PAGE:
The Role of Stakeholders in Corporate Governance: A View from Accounting Research
No 12775, CEPR Discussion Papers from C.E.P.R. Discussion Papers
I review the empirical research on the role of stakeholders in corporate governance with an emphasis in contributions from the accounting literature. In particular, I focus on the following stakeholders: employees, the general public, the media, related firms, the government, private regulators, gatekeepers, and foreigners. This list does not include capital providers (shareholders and debt-holders), as the governance role of these stakeholders has already been covered by prior surveys in the academic literature. The discussion is structured around each stakeholder's incentives to influence managerial behavior, the mechanisms through which stakeholders act on managerial actions, as well as any concerns about this influence. All the analyzed stakeholders appear capable of influencing managerial actions to some extent, but the efficacy of stakeholders' monitoring role is controversial. Empirical research uncovers several factors that undermine stakeholders' incentives to discipline corporate managers. And more critically, in some cases stakeholders' incentives appear to be misaligned not only with shareholders' interests but also with the public interest. Taken together, the reviewed evidence suggests that the monitoring role involves a wide range of actors beyond the board of directors and capital providers. The review also points out that there is still much to learn about stakeholder monitoring.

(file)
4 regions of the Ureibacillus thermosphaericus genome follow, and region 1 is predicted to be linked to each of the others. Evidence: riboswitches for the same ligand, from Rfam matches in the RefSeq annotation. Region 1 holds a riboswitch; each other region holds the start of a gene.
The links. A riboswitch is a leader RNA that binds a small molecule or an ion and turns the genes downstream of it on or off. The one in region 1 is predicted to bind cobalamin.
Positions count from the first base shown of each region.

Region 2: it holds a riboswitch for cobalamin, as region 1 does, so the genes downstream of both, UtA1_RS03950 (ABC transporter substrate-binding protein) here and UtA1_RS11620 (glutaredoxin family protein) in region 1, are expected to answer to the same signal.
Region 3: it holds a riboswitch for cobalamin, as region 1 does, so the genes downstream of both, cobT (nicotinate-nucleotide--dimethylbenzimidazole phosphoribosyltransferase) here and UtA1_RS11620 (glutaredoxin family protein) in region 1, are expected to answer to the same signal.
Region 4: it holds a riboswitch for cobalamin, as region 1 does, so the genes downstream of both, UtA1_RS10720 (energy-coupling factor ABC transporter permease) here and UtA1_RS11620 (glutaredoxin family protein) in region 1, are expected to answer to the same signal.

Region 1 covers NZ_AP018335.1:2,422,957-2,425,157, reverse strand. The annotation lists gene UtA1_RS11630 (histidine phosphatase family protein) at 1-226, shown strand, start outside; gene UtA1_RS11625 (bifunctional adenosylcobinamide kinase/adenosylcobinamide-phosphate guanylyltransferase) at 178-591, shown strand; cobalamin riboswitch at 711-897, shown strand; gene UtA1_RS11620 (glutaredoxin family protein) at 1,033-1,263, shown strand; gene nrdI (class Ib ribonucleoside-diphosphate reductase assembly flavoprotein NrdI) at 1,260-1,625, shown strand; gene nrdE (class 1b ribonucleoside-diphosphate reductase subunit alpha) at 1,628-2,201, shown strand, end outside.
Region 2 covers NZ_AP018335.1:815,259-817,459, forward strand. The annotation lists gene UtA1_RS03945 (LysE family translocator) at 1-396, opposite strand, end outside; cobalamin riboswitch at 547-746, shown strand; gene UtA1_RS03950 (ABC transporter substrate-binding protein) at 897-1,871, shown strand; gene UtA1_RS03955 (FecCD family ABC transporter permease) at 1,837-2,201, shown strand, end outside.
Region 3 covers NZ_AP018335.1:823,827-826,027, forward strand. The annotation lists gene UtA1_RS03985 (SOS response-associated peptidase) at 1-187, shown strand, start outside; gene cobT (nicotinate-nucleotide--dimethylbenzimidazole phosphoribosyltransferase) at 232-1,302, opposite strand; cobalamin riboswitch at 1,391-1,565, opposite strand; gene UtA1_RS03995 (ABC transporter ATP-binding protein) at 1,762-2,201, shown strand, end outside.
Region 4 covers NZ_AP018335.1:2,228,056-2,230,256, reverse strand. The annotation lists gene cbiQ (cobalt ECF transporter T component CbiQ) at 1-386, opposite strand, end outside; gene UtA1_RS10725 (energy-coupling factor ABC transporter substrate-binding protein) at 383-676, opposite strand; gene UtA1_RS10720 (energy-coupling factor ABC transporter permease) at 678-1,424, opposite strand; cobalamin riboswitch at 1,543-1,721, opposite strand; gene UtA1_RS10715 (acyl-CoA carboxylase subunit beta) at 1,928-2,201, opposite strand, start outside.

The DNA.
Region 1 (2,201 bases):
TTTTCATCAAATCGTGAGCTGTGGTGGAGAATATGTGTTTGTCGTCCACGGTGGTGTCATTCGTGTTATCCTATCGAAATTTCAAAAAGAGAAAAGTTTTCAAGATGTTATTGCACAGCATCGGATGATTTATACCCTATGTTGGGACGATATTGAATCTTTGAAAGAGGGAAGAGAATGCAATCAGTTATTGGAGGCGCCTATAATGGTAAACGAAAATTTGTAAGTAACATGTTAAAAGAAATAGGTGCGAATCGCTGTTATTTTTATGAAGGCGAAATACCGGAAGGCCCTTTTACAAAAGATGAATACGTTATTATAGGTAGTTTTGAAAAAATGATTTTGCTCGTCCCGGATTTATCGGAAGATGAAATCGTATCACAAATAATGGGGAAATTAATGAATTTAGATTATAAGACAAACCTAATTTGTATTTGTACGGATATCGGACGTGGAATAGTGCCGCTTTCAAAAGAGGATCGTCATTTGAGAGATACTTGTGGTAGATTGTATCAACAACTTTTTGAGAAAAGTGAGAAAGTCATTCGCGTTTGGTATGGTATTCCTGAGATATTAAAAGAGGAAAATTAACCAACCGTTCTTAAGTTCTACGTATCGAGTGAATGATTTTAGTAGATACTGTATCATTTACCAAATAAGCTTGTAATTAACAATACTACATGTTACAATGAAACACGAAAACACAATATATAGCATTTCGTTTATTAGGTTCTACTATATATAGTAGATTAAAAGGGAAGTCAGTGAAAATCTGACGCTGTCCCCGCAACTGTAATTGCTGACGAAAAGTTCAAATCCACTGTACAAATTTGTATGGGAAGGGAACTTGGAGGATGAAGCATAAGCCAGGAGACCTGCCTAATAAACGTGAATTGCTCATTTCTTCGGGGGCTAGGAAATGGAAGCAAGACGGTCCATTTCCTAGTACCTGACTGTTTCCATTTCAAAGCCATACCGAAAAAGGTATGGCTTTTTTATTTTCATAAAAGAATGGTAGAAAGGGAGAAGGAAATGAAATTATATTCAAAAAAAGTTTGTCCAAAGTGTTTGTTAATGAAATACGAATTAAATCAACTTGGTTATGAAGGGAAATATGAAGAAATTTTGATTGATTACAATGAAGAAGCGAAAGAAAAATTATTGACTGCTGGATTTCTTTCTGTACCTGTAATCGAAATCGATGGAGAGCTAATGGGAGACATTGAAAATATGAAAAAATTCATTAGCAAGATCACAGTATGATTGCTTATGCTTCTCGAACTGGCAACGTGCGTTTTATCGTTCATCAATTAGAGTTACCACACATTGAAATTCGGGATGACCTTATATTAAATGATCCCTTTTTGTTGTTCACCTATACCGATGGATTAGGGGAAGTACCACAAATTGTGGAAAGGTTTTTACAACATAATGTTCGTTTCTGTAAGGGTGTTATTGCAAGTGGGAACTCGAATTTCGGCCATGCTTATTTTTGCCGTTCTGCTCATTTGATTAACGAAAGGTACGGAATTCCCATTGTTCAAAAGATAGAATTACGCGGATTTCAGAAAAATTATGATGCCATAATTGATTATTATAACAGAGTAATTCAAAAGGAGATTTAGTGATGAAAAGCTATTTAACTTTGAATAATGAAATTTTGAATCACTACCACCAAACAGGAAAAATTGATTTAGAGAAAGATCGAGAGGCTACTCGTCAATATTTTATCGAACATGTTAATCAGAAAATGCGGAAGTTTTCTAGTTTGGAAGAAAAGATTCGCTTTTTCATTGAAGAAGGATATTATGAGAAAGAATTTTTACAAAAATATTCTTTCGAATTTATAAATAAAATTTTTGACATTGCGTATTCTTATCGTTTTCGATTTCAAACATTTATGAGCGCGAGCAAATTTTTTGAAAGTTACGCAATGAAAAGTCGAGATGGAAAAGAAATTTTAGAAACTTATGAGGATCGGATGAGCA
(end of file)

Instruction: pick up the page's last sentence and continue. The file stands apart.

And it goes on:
New Economics Papers: this item is included in nep-bec
References: View references in EconPapers View complete reference list from CitEc
Citations Track citations by RSS feed
Downloads: (external link)
CEPR Discussion Papers are free to download for our researchers, subscribers and members. If you fall into one of these categories but have trouble downloading our papers, please contact us at firstname.lastname@example.org
This item may be available elsewhere in EconPapers: Search for items with the same title.
Export reference: BibTeX
RIS (EndNote, ProCite, RefMan)
Persistent link: https://EconPapers.repec.org/RePEc:cpr:ceprdp:12775
Ordering information: This working paper can be ordered from
http://www.cepr.org/ ... rs/dp.php?dpno=12775
Access Statistics for this paper
More papers in CEPR Discussion Papers from C.E.P.R. Discussion Papers Centre for Economic Policy Research, 33 Great Sutton Street, London EC1V 0DX.
Bibliographic data for series maintained by ().